After graduating in Biology, I've got my PhD (01/1993, Universitat de València) working on how plants regulate their growth in response to environmental light conditions. Next, I did three postdocs: in Cathie Martin’s group (John Innes Center, Norwich, UK) working on plant transcription factors (03/1993-10/1995); in Peter Quail’s team (Plant Gene Expression Center, UC-Berkeley, USA) to work on phytochrome signaling in Arabidopsis thaliana (01/1996-01/2000); and Salomé Prat laboratory (Instituto de Biología Molecular de Barcelona, CSIC, Barcelona, Spain), working on photoperiod-regulated potato tuberization (01/2000-10/2001). In November 2001, I’ve got a permanent position as an ICREA Research Professor and established my own research group. Currently, I develop my research in the CRAG (Barcelona), studying how plants see and respond to vegetation proximity.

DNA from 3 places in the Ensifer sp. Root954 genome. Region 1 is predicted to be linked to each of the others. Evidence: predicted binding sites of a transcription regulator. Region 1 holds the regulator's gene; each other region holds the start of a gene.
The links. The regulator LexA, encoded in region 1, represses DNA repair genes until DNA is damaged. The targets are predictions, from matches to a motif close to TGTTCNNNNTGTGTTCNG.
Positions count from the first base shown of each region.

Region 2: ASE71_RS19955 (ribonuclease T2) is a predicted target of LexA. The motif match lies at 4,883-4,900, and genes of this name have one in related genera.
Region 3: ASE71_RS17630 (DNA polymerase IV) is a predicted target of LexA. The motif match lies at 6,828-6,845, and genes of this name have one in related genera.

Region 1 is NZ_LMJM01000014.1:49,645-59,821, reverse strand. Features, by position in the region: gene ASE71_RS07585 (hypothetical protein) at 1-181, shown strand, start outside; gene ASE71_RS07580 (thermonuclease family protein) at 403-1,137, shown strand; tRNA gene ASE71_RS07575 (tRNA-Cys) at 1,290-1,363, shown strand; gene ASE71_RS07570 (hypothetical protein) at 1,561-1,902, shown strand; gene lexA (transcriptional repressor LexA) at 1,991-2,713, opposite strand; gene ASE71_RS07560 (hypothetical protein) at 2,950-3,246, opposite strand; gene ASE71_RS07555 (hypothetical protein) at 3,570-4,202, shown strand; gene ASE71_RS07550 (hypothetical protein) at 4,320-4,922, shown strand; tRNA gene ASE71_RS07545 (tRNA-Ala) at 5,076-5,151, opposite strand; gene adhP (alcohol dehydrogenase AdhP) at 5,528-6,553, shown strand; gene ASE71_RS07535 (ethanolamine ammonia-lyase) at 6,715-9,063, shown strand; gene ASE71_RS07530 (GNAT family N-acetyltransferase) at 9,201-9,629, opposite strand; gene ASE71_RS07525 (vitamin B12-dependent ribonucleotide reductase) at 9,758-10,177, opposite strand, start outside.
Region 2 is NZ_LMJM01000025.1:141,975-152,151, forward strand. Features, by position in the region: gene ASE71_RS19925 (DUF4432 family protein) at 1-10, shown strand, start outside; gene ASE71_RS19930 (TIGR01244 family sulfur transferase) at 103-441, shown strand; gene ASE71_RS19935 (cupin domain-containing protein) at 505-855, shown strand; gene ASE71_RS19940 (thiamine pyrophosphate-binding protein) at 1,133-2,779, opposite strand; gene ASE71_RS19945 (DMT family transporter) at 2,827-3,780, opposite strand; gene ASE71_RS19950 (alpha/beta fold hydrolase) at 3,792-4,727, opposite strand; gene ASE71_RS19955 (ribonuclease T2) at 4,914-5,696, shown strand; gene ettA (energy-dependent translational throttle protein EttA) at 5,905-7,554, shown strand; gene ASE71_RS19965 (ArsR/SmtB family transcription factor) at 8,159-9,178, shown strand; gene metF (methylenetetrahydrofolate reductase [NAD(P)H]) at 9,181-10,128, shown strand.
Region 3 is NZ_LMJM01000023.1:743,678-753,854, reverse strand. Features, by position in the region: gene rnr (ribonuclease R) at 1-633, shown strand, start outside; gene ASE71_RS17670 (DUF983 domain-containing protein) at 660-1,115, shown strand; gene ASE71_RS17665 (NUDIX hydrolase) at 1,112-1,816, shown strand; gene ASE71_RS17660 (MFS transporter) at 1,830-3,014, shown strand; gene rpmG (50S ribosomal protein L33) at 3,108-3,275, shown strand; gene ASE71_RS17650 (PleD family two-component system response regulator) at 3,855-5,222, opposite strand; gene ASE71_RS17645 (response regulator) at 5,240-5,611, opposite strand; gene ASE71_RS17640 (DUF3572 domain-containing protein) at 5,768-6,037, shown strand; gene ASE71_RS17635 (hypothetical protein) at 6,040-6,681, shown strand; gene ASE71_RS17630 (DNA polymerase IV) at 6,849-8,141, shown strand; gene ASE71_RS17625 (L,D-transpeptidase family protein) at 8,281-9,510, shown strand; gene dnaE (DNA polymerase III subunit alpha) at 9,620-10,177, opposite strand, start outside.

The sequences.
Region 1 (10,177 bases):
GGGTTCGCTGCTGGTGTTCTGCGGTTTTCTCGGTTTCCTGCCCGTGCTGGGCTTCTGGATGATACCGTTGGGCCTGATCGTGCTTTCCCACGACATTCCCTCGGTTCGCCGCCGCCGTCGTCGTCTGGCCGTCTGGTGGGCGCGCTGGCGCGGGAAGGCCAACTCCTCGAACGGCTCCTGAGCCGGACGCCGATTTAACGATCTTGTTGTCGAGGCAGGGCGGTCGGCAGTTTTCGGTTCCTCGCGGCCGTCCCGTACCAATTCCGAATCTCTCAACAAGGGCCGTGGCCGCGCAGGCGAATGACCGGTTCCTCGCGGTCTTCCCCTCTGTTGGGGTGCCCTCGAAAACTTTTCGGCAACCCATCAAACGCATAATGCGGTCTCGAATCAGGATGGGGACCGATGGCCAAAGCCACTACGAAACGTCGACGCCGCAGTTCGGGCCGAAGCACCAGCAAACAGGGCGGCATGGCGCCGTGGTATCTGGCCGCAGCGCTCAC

Plants respond to vegetation proximity by eliciting a series of responses known as the shade avoidance syndrome (SAS). In our model system Arabidopsis thaliana, the most obvious SAS response is the induction of the hypocotyl elongation in seedlings. To modulate these responses, plants employ a large amount of regulatory components that form a complex transcriptional regulatory networks. Many of these components are transcriptional regulators, as well as specific components of the nuclear pore complex. Recently, we have expanded our research to other plant species closely related to A. thaliana that tolerate (instead of avoide) plant shade. This is the case of Cardamine hirsuta, a species that is amenable for genetic, cellular and molecular analyses.This new approach is allowing us to perform comparative genetic analyses between both model systems.